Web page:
Not so long ago it seems the marketing of free services was in high gear. You could get so many free services as long as you were willing to be engaged with advertising. Of course this model still exists in some areas, but for the most part any free services you use are often times just long trials so that you can hopefully upgrade to a paid version of the free service later on.
Recently Unison Technologies launched a free, sponsor-supported unified communications platform. This platform, according to Unison competes with Microsoft Exchange and Google Apps.
Unison’s platform is not offered as a hosted application, unlike many other free services, but is software which resides on your local server. Unison says that it provides the powerful enterprise unified communications of Microsoft, but with no license fees; and it offers the low cost of Google Apps, except that it runs securely, on-premise, behind the company firewall, so businesses are not forced to host their vital data with Google or any other third party.
Unison combines e-mail, telephone, instant messaging, calendars and contacts into a single system. It includes a Linux server, Unison Server, which powers all text and voice communications for an organization, and Unison Desktop, a Windows or Linux-based desktop client that gives employees all communication inside one application, including e-mail, IM, voicemail, telephony and more.
There are three issues to consider:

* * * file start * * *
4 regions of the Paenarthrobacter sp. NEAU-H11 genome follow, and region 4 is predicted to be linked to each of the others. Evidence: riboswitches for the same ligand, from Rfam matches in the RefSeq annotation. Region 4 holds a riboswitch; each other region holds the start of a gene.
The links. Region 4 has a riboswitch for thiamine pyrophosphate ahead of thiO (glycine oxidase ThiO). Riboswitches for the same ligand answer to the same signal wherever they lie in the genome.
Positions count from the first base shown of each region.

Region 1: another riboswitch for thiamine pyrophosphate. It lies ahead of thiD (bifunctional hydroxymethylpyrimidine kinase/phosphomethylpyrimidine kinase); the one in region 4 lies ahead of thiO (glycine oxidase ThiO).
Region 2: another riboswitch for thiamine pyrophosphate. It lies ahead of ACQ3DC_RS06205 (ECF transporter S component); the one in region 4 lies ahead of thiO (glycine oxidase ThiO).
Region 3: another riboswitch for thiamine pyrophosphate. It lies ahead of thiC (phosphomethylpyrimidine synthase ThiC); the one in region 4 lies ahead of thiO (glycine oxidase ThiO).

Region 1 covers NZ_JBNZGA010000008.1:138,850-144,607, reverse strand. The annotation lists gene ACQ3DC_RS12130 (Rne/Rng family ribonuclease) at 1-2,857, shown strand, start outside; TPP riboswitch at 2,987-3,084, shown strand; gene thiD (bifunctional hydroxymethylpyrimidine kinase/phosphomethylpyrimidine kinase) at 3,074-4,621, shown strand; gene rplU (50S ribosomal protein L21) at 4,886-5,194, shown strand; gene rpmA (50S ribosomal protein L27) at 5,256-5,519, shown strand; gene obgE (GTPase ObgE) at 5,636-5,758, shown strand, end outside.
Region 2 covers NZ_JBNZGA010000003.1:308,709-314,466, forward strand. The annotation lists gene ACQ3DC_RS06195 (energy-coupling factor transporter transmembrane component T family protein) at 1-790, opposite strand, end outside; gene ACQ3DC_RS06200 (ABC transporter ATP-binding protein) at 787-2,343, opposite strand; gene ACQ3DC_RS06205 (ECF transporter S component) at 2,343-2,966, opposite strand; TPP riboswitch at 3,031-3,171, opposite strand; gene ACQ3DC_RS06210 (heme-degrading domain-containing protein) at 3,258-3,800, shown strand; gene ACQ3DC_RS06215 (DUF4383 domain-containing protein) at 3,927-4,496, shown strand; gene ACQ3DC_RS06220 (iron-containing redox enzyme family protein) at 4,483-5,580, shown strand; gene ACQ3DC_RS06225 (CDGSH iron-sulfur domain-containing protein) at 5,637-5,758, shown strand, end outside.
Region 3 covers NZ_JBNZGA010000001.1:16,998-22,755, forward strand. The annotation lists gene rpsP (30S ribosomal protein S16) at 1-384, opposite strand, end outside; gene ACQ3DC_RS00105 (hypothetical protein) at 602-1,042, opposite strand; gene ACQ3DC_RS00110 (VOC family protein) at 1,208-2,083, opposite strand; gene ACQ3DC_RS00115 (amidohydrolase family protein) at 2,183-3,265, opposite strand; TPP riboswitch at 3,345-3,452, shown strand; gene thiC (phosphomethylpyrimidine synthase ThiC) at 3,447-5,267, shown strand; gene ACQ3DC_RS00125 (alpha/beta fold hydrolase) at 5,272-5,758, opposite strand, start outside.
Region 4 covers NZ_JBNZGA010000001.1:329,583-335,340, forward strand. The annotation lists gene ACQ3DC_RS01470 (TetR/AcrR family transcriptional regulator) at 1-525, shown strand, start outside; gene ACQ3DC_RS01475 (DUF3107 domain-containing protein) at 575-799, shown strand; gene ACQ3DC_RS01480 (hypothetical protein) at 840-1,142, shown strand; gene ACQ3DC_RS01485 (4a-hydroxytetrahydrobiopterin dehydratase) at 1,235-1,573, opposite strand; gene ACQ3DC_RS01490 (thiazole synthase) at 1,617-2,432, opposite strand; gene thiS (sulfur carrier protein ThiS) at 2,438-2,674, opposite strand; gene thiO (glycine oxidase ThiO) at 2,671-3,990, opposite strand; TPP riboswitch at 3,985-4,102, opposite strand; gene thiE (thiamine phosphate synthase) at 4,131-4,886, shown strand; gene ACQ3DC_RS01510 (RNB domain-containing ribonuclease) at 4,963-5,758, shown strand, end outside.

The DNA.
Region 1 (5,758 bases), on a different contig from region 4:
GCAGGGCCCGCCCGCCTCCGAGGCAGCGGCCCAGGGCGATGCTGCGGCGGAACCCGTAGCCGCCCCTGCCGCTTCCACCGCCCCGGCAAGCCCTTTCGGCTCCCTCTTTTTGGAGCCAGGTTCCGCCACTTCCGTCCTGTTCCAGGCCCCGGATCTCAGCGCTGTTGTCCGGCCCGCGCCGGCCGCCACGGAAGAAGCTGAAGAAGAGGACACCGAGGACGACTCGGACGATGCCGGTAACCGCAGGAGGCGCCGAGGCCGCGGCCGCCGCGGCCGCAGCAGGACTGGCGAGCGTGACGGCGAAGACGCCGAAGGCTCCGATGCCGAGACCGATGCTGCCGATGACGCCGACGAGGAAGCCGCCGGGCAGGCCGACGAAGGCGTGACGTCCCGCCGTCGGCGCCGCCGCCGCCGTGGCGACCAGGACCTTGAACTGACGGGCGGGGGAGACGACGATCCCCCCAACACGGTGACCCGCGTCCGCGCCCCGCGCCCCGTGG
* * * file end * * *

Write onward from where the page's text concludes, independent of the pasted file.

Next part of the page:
Should you go for a free product or is it best to pay for it. You need to work with a consult and understand the pros and benefits of each offering. For the free product, if you are comparing it to Microsoft Exchange, in this case, or some other paid product you need to first ensure the free product can meet your needs now and in the future and that at the minimal it has no (or few) bugs, a good interface and the features you need – compare all of this to the fee based product.
Once you feel that it can meet your needs, you need to focus on support options. How will you get support for the product? Can your local consultant help? Do you need to pay support fees to the vendor providing the free product or service? Can you support the product with your own internal IT staff?
Finally, does the product connect well with other applications you use. Sometimes you have a custom application or maybe an off the shelf application like Microsoft Outlook or a sales force application. Integrating your communication platform into one or more of the existing products could be useful to you.
So free or fee? It’s not an easy decision, but is an important one.